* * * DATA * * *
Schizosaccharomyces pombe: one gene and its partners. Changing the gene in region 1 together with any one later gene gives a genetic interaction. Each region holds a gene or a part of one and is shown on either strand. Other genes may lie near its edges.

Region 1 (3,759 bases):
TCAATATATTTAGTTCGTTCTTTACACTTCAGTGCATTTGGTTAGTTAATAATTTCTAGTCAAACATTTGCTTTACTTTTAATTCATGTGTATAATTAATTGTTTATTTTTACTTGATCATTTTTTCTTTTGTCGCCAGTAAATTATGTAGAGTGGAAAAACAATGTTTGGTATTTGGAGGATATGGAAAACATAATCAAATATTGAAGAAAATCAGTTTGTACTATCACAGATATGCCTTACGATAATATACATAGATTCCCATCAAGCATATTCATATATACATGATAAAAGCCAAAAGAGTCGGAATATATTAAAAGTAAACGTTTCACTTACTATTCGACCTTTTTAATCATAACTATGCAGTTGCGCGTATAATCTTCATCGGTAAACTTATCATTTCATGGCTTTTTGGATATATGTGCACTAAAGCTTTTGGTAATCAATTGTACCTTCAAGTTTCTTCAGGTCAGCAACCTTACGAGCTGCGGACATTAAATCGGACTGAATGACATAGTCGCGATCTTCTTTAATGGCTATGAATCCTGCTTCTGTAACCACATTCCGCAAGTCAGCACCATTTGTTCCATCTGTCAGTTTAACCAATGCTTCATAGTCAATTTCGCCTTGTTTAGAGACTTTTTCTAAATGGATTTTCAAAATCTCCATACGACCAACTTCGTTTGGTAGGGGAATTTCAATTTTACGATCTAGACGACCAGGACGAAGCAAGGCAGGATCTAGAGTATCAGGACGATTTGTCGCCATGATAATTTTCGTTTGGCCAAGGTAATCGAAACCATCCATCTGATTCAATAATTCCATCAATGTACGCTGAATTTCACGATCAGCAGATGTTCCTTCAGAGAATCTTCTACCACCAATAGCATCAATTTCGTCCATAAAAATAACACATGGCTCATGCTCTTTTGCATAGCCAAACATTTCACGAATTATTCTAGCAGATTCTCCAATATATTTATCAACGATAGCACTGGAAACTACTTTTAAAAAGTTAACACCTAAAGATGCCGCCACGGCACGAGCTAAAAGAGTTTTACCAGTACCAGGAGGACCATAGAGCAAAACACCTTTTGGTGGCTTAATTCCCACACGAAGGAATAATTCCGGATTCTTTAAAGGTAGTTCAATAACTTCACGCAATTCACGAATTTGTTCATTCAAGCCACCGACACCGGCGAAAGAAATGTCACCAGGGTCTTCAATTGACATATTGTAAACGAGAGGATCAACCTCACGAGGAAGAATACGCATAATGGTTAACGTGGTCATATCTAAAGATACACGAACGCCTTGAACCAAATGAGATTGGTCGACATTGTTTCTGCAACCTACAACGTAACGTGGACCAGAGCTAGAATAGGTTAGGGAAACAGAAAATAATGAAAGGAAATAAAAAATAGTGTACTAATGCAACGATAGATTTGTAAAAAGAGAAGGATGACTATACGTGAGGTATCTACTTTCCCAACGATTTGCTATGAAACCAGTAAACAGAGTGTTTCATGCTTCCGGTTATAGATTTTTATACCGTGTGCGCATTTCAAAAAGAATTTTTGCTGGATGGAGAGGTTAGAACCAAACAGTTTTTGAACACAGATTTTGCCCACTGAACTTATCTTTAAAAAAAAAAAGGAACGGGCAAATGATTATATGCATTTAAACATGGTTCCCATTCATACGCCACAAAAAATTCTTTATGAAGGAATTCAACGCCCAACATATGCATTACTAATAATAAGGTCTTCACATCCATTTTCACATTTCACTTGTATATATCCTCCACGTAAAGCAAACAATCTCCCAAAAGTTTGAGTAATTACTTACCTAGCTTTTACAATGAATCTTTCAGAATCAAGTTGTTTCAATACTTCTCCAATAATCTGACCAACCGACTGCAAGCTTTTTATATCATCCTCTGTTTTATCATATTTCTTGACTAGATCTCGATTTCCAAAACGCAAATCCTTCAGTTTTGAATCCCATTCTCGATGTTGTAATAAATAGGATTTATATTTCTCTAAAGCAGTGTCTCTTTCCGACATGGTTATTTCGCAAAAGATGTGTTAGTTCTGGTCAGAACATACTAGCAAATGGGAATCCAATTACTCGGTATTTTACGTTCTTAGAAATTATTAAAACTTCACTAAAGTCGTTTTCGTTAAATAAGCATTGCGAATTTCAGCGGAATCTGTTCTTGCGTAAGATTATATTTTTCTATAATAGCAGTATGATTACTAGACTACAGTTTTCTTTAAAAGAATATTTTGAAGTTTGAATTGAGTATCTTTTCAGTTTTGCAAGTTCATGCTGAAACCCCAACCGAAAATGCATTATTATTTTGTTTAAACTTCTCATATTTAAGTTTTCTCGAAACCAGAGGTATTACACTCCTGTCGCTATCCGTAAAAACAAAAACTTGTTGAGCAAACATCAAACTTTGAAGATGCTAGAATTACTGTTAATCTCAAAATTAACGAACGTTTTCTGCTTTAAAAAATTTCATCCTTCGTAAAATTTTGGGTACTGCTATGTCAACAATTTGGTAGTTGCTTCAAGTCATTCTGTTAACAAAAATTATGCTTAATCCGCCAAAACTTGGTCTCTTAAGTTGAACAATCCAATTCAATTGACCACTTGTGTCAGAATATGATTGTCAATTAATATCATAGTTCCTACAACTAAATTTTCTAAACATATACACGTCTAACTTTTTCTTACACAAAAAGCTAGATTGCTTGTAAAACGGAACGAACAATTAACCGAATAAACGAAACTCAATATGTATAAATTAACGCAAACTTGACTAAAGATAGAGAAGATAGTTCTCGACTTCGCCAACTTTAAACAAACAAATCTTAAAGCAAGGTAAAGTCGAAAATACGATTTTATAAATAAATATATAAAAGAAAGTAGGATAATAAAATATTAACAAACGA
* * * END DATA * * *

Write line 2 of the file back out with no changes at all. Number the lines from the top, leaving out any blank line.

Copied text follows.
Region 1 (3,759 bases):